But the defense found a way.

In fact, the Colts en masse found a way to strengthen their December push to the postseason.

They’re 10-4 – that’s double-digit wins for Reich in two of his three seasons as head coach – and tied with the Tennessee Titans atop the AFC South (the Titans hold the tiebreaker based on best division record). Moreover, they’re in firm position to secure one of three AFC wild-card spots.

They’re playing their best – and catching some breaks – at the most opportune time. The Colts have won seven of their last nine.

Playoff-caliber teams find a way, which was a topic of discussion in an ecstatic locker room.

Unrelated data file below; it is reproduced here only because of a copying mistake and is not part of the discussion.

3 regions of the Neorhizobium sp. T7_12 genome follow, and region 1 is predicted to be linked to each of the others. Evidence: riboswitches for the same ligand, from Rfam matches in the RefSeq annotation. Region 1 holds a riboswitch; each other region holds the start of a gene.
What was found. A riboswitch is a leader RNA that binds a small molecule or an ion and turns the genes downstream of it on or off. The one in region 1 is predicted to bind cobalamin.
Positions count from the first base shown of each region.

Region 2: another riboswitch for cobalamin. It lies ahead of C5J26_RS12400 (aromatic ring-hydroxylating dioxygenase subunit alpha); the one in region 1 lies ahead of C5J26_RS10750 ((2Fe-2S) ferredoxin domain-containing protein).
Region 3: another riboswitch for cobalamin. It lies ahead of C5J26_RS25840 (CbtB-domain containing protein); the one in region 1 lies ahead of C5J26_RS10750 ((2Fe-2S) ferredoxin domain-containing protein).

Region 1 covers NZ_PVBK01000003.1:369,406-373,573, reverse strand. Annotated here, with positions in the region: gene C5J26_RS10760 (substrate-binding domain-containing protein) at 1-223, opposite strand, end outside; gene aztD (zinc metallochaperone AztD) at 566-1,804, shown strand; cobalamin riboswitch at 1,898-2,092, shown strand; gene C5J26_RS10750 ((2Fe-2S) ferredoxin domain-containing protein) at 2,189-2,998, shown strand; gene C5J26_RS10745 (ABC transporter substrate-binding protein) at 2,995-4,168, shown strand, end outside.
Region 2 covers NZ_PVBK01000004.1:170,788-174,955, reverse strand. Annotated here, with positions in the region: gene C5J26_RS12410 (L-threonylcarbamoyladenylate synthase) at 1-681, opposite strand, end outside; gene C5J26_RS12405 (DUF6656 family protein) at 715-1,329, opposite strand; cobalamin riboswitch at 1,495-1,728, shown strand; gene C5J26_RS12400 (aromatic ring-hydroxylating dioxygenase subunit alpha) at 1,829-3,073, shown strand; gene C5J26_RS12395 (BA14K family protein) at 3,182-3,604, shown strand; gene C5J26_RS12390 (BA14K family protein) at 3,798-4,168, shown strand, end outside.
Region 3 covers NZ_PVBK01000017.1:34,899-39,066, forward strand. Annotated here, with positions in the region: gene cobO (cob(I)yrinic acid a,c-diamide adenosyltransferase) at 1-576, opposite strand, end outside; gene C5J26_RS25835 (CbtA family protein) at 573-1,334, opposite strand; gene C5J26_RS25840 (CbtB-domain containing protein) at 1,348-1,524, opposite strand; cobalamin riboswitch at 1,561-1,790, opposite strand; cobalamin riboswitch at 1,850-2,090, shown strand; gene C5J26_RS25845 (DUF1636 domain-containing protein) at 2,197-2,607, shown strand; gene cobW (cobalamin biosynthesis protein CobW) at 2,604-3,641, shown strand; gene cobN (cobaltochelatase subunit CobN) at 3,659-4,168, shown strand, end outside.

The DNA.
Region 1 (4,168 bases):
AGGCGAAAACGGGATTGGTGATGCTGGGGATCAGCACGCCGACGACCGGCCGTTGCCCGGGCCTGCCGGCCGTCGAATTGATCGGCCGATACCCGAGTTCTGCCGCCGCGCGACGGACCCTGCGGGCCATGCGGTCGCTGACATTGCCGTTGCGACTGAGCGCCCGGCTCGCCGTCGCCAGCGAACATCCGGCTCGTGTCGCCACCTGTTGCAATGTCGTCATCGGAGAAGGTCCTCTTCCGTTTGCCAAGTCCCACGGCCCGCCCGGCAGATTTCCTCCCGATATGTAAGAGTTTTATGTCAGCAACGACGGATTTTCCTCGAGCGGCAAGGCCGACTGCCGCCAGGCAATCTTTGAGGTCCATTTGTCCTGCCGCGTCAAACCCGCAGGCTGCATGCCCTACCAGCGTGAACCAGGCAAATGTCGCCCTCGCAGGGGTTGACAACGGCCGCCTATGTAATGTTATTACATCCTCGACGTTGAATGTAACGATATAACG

“What I’m most excited about is in the fourth quarter of that game – when the game is on the line – we made plays in all three phases,’’ Reich said.

That would be:

  • rookie Rodrigo Blankenship nailing a career-best 53-yard field goal to temporarily stretch the lead to 20-13.
  • Rivers hitting T.Y. Hilton with a 41-yard laser on second-and-20 that produced a first-and-goal at the 3. Two plays later, Pascal gathered in a short Rivers pass to the left, absorbed a hit by cornerback Vernon Hargreaves III and dove to the pylon for his second TD of the day, two days after his 26th birthday.

That represented one of those critical “answer’’ drives – 12 plays, 75 yards – after Watson pulled Houston into a 20-all tie with a 9-yard TD pass to Coutee.

  • Leonard forcing the fumble that Okereke recovered for a game-ending touchback.

“That’s what playing December football (is about) . . . that’s meaningful,’’ Reich said. “That’s what it takes to continue to build the DNA and who we are and where we believe we are going.’’

It’s anyone’s guess how far the Colts might go in the playoffs, but again, there’s no question they’re building momentum.